Some images to share with you

I normally send out an invitation to my online photo album every week when I've uploaded my pics but I know I leave people out because I get bored putting in email addresses. If you want to see them let me know but for now here's a *few images. First, this is Olcott Mawatha (Road) which links my street to the main street. It's very smelly due to the open drains and dried fish and it's loud, colourful, dusty, dirty and dangerous but only if you try to cross the street. It's an experience and here it is (courtesy of Anne from Inverness, another volunteer out here), on a quieter than normal moment.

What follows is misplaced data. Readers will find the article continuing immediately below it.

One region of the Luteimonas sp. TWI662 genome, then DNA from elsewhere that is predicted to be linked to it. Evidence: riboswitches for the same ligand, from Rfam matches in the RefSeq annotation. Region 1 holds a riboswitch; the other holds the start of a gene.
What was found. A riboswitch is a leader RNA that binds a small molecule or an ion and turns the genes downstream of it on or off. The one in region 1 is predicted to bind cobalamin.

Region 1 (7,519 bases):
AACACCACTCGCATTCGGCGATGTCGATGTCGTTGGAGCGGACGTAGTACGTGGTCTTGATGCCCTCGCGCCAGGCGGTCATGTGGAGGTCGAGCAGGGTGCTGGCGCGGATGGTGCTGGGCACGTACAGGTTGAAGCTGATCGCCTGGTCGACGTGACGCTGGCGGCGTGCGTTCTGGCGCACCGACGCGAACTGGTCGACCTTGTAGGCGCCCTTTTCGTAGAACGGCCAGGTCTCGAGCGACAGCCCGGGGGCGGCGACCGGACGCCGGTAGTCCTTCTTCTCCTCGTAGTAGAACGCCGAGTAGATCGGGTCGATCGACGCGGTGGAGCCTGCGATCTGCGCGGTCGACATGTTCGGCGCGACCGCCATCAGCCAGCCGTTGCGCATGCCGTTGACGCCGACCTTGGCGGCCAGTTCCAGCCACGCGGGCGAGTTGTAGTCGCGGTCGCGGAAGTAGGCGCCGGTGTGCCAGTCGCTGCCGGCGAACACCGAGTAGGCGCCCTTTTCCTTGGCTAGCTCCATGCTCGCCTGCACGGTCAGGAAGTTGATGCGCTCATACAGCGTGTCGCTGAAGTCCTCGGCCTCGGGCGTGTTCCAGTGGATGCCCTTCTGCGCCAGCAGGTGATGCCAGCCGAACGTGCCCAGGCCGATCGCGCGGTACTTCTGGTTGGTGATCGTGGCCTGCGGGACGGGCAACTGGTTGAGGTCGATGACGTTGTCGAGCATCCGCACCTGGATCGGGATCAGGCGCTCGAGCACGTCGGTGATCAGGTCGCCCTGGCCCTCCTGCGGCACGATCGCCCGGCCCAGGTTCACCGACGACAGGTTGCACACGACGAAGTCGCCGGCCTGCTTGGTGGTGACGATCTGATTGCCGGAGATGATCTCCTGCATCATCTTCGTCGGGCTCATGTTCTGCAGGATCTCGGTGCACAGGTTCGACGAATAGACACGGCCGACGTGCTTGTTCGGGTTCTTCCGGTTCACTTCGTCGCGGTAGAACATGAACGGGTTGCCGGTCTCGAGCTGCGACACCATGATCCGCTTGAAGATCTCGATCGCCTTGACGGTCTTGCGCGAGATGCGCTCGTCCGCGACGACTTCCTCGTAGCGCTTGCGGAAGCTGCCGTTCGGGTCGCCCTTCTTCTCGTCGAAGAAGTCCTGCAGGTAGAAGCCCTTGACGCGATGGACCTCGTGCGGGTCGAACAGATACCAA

* PS when I said a few I was forgetting how slow dial up is - that's what we have at home - so I think we'll stick with the one for now in case I fall asleep waiting for something to happen!